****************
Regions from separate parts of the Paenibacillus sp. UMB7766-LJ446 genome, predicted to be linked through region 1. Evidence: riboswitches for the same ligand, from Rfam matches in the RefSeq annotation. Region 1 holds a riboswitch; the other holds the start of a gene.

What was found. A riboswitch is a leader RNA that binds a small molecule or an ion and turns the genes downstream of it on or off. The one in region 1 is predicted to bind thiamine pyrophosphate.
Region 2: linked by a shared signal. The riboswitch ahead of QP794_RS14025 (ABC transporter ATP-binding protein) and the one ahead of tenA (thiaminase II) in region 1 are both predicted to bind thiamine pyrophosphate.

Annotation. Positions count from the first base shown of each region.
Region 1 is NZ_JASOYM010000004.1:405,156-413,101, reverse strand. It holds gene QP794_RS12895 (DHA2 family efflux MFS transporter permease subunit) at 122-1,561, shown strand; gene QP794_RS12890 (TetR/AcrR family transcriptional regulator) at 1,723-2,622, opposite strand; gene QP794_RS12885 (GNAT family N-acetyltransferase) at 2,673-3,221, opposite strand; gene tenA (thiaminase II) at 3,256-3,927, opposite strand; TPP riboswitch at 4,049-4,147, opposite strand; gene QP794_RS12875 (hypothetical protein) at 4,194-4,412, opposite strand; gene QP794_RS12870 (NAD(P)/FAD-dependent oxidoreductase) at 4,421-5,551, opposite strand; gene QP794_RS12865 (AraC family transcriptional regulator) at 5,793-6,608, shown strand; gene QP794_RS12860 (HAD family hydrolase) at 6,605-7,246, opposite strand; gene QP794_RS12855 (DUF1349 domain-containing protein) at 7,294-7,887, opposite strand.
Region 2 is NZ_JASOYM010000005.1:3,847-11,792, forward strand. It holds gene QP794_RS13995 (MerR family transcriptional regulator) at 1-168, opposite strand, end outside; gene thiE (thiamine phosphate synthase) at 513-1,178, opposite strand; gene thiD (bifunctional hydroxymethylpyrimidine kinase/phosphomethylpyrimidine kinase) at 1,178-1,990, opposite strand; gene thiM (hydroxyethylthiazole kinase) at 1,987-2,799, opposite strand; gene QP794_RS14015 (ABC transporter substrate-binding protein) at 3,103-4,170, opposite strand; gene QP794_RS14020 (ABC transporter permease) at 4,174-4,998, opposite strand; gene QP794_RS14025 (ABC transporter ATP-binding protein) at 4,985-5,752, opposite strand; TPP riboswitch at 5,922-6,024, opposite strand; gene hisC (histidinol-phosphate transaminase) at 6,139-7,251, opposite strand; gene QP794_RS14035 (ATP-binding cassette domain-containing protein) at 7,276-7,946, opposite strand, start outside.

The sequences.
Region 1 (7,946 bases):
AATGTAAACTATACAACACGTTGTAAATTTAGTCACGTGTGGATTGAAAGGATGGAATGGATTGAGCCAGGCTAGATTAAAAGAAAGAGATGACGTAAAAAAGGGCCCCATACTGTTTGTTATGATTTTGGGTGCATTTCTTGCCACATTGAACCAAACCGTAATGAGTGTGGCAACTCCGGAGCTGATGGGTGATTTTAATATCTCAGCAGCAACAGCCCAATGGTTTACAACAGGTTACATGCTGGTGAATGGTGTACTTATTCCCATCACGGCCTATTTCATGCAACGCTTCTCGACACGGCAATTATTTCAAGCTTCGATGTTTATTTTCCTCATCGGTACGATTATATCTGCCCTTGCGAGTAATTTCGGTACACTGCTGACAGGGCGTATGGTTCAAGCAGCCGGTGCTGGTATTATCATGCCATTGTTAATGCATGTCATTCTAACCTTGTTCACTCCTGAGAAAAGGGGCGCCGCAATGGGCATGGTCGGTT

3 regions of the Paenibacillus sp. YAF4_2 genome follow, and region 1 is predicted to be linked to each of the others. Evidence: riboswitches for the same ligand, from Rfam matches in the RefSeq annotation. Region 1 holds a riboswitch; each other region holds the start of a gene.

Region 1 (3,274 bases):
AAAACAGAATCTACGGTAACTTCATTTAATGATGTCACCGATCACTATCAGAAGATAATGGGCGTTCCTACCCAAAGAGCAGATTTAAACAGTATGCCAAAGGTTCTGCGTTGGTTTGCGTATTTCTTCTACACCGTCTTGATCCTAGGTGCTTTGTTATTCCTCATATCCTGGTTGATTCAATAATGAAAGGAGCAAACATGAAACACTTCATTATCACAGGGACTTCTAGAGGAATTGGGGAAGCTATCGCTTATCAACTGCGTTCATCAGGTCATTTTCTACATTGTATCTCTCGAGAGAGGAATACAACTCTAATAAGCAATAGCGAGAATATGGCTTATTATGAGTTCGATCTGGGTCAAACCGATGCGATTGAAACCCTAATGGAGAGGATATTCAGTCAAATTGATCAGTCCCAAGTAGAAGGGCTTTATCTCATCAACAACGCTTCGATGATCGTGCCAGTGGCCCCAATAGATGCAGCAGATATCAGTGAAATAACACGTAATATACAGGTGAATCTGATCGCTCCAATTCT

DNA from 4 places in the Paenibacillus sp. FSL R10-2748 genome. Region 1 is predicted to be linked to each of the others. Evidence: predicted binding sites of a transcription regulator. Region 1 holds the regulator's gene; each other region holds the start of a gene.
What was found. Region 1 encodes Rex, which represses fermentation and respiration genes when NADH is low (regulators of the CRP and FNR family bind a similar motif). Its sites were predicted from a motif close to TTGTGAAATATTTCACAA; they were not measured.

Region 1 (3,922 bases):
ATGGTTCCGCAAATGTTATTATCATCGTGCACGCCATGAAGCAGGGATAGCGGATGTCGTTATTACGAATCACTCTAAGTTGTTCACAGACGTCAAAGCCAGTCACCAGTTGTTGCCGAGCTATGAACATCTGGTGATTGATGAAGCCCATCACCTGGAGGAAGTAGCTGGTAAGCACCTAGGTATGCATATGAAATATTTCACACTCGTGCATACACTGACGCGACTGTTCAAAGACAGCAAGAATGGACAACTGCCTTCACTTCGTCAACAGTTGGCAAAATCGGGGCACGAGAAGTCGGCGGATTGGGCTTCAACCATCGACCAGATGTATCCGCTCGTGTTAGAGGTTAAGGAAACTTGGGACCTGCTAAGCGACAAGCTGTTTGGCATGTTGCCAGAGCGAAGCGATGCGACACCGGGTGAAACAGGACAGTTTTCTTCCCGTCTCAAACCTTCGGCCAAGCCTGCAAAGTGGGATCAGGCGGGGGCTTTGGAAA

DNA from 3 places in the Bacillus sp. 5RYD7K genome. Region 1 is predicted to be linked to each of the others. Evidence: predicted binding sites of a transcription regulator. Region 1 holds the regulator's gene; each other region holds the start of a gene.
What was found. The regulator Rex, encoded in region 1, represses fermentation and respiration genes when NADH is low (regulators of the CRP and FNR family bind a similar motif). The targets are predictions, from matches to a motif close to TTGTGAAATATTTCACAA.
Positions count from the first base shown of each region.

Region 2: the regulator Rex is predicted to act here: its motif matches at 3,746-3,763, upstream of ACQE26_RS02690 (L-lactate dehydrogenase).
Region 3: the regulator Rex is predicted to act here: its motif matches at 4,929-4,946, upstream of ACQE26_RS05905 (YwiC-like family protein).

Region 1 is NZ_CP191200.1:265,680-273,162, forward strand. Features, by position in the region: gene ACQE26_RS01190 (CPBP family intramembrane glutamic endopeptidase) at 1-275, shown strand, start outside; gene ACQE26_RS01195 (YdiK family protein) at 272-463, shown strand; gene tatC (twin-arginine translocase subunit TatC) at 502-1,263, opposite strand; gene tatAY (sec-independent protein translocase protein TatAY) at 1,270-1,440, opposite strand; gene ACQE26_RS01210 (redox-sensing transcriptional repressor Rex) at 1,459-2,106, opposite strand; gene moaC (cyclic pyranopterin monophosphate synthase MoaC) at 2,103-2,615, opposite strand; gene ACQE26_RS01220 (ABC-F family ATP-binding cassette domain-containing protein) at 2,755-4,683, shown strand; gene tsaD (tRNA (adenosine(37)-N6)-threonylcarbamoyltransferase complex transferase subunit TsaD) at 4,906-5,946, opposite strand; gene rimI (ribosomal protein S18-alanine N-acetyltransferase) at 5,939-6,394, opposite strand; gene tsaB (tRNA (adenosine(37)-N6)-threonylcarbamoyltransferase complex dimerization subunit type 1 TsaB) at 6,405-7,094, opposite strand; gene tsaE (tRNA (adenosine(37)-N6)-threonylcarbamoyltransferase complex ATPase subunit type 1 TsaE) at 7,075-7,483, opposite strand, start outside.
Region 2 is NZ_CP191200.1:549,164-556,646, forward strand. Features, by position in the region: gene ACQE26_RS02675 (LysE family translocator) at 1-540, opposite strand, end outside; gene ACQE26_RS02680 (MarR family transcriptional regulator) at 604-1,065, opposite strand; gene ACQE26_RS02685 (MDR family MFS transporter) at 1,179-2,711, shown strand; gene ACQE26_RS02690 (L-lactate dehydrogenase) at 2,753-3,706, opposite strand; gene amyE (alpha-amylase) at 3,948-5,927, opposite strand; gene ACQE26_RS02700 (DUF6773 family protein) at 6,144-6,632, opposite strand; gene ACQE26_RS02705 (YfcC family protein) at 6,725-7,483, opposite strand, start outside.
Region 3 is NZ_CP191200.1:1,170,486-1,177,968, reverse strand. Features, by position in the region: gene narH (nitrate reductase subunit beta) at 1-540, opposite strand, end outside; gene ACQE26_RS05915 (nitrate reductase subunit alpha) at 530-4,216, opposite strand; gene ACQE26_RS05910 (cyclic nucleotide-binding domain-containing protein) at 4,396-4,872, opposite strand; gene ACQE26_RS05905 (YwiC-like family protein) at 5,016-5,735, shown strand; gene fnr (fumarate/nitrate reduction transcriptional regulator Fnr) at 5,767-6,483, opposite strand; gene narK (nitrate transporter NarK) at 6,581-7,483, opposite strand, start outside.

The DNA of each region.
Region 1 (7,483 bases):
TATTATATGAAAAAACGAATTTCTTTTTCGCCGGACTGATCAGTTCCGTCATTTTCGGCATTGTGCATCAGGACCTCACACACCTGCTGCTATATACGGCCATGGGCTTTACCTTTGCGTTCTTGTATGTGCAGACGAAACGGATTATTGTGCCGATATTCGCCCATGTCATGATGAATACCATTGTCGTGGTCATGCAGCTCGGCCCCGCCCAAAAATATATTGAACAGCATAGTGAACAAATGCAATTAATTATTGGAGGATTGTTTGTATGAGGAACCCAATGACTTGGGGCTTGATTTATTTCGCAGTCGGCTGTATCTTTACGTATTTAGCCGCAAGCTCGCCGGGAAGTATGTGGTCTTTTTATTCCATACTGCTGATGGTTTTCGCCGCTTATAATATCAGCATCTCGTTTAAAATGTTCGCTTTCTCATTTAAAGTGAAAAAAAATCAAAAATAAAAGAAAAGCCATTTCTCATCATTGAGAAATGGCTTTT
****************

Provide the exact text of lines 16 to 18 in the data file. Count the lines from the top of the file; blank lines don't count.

ATGGTTCCGCAAATGTTATTATCATCGTGCACGCCATGAAGCAGGGATAGCGGATGTCGTTATTACGAATCACTCTAAGTTGTTCACAGACGTCAAAGCCAGTCACCAGTTGTTGCCGAGCTATGAACATCTGGTGATTGATGAAGCCCATCACCTGGAGGAAGTAGCTGGTAAGCACCTAGGTATGCATATGAAATATTTCACACTCGTGCATACACTGACGCGACTGTTCAAAGACAGCAAGAATGGACAACTGCCTTCACTTCGTCAACAGTTGGCAAAATCGGGGCACGAGAAGTCGGCGGATTGGGCTTCAACCATCGACCAGATGTATCCGCTCGTGTTAGAGGTTAAGGAAACTTGGGACCTGCTAAGCGACAAGCTGTTTGGCATGTTGCCAGAGCGAAGCGATGCGACACCGGGTGAAACAGGACAGTTTTCTTCCCGTCTCAAACCTTCGGCCAAGCCTGCAAAGTGGGATCAGGCGGGGGCTTTGGAAA

DNA from 3 places in the Bacillus sp. 5RYD7K genome. Region 1 is predicted to be linked to each of the others. Evidence: predicted binding sites of a transcription regulator. Region 1 holds the regulator's gene; each other region holds the start of a gene.
What was found. The regulator Rex, encoded in region 1, represses fermentation and respiration genes when NADH is low (regulators of the CRP and FNR family bind a similar motif). The targets are predictions, from matches to a motif close to TTGTGAAATATTTCACAA.